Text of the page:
“We were, I guess, certifiable,” mussed Bill, “but we also were dreamers; we loved wine. I got totally infatuated in wine and vineyards [in France]. As I watched the rest of the US wine industry re-blossom in the 1960s, it just got more… gnawing at the back of my mind.” Initially, the Sokol Blossers were going to try their viticultural hand in California, but they fell in with a small group that saw potential for Pinot Noir in Oregon – and through a UC Davis climate study that suggested that Dundee Hills was “as close to Burgundy as you were going to get in the United States” (Bill). Prescient thinking, as it turned out, of course.
There’s a lot more to the repartee, and to the SB story, and (in a manner in which I am pretty sure the family would approve) we’re going to tell it through the wines…
This Brut level, Méthode Traditionelle sparkling (their largest production) uses grapes picked early specifically for bubbly production, blending Pinot Noir and Chardonnay, but it “also has a hint of Early Muscat, Müller-Thurgau, and Riesling” (Bill). The title is an homage to Sokol Blosser’s long-time support of the Prescott Western Bluebird Recovery Project (“we’ve fledged maybe 20, 30 bluebirds a year” Susan noted).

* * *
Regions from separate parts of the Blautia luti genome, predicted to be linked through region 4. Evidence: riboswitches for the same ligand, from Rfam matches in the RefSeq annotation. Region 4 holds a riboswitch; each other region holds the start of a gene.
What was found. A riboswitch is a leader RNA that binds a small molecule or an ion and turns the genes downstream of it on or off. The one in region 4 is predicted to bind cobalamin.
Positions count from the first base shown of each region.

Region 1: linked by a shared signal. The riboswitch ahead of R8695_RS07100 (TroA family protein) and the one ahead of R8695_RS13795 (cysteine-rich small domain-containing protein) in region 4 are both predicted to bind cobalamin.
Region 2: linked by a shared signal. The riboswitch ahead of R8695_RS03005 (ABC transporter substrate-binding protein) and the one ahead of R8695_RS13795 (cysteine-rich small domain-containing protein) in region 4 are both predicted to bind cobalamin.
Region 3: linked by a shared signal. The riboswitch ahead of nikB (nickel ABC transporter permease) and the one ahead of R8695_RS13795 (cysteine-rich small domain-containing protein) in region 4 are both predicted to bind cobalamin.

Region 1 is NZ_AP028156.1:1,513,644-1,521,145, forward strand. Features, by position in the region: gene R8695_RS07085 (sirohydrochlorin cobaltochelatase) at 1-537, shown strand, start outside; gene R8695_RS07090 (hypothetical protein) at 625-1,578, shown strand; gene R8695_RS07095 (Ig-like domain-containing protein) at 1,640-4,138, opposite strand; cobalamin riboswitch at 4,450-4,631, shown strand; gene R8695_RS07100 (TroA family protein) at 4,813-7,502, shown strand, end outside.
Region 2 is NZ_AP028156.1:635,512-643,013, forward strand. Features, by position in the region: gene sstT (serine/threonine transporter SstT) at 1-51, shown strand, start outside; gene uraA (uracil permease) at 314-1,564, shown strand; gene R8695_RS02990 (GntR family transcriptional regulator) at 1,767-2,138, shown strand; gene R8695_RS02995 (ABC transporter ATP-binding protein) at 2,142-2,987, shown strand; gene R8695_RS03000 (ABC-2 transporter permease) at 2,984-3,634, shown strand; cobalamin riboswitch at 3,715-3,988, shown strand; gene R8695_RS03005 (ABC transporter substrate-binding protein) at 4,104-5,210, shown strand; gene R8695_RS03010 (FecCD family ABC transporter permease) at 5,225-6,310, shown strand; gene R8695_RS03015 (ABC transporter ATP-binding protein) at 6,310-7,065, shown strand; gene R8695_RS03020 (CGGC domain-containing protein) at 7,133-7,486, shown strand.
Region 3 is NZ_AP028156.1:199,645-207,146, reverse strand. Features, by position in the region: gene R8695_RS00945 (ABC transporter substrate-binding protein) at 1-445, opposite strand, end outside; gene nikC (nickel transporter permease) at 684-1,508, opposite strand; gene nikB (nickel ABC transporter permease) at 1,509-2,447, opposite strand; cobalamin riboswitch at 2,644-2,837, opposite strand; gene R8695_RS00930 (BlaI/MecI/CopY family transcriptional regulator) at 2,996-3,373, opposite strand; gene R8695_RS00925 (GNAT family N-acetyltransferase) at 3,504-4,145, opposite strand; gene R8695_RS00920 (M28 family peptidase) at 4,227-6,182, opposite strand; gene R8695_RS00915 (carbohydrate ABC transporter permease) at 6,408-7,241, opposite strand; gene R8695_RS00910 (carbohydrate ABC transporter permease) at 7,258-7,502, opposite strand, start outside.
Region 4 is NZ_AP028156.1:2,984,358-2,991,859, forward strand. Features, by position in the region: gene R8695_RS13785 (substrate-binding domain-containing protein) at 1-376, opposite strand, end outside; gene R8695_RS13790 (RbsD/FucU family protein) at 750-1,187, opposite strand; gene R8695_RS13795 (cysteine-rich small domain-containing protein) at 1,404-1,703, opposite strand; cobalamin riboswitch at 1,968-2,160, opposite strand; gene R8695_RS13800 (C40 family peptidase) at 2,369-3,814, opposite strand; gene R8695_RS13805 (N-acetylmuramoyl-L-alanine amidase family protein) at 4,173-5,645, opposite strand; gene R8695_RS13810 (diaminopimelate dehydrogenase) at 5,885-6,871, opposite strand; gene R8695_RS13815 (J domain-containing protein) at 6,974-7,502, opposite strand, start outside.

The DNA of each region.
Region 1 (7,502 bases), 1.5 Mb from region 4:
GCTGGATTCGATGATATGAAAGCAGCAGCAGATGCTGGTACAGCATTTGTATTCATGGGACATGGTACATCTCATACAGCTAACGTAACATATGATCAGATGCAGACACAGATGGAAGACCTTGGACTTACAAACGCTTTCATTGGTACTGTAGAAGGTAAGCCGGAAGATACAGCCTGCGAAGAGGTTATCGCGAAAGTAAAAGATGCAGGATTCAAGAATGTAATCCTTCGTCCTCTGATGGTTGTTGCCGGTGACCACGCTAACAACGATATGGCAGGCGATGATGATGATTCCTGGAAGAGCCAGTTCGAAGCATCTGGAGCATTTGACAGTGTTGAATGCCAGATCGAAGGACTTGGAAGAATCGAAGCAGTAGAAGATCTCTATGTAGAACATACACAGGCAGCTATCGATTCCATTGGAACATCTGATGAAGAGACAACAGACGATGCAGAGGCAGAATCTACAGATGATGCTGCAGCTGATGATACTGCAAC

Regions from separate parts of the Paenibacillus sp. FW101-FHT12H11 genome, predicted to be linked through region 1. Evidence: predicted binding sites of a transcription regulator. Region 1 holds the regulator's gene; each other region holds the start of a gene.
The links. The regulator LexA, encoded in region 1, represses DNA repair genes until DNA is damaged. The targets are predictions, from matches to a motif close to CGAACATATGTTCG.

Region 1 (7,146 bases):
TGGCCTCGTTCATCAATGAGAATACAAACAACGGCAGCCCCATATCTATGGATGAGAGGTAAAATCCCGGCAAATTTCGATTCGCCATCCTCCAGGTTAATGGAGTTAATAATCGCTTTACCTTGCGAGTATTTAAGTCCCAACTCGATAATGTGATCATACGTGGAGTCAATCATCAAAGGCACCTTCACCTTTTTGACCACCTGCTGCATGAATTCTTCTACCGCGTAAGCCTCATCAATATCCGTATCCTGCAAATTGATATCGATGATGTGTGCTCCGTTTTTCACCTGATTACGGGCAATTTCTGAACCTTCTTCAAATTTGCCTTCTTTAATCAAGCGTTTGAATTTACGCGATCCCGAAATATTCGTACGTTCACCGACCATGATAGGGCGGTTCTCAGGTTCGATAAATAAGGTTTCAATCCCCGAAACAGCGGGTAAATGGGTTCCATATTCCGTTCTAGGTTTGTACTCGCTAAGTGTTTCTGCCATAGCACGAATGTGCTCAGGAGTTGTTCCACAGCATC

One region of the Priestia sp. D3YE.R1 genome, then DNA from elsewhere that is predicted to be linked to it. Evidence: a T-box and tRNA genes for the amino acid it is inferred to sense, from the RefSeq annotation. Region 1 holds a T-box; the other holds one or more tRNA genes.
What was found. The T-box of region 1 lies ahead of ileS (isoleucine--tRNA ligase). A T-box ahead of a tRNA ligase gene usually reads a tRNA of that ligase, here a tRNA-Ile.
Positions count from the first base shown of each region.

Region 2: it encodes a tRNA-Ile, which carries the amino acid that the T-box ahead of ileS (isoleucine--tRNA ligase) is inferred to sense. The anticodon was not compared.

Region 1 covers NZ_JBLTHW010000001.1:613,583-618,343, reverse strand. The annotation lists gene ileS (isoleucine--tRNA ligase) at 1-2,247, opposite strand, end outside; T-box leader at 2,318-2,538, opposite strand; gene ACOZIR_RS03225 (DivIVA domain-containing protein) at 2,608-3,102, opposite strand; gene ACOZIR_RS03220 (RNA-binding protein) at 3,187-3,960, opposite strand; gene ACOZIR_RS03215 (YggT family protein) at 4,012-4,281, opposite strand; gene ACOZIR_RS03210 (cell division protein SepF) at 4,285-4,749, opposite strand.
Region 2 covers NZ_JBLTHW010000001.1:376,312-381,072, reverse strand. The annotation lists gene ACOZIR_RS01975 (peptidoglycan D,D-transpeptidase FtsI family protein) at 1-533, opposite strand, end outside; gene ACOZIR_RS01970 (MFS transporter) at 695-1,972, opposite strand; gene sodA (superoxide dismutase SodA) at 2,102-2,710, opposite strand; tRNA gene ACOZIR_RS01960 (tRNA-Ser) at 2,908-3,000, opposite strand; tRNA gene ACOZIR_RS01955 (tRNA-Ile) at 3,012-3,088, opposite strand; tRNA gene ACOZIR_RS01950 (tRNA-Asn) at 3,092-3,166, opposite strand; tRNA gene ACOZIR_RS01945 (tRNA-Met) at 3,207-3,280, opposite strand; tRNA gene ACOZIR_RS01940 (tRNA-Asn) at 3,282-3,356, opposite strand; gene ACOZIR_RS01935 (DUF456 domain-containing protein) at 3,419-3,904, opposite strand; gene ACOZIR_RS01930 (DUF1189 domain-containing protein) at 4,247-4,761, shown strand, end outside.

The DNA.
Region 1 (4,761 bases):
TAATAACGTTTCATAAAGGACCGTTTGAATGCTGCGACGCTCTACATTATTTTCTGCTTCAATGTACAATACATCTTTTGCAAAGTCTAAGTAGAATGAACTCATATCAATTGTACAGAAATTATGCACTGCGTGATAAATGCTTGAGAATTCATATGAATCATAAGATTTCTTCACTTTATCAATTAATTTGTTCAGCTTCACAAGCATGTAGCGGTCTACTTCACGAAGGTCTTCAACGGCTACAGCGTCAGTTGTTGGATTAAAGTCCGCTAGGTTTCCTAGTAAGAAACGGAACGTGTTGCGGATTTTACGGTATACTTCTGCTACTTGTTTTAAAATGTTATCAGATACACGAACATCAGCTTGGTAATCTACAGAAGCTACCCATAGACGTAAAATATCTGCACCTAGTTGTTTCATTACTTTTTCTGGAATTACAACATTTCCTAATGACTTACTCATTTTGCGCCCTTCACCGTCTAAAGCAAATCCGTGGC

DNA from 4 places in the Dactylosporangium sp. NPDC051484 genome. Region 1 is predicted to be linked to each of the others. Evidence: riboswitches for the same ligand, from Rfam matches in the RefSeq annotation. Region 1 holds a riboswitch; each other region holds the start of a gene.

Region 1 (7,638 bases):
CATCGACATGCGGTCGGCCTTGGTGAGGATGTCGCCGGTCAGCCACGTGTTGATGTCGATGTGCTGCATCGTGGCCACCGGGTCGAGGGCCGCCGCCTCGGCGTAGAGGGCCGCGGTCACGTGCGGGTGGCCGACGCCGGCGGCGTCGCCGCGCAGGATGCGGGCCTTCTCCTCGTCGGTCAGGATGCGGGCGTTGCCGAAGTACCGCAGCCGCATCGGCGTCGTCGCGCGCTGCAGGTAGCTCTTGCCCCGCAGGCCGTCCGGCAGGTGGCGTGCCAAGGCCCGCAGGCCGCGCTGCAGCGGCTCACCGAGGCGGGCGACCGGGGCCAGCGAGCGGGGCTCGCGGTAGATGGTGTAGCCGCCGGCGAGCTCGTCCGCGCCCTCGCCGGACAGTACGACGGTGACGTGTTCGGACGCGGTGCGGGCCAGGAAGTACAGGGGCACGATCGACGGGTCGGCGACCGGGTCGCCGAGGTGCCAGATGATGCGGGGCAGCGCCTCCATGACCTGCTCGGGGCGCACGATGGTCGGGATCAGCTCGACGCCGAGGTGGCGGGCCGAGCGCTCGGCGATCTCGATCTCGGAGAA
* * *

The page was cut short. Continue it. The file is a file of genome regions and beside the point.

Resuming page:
“When Alison and I took over as co-presidents in 2008… my mom likes to say it took two people to take over for her… Alison and I made a promise that before we turned things over to the next generation, we would be known as a sparkling wine house.” -Alex
“Actually, our first promise was that we would not kill each other!”-Alison
“We always thought that sparkling should be part of our program. We didn’t have the courage to do it, because sparkling is difficult; you make any mistake, and it shows up.” -Bill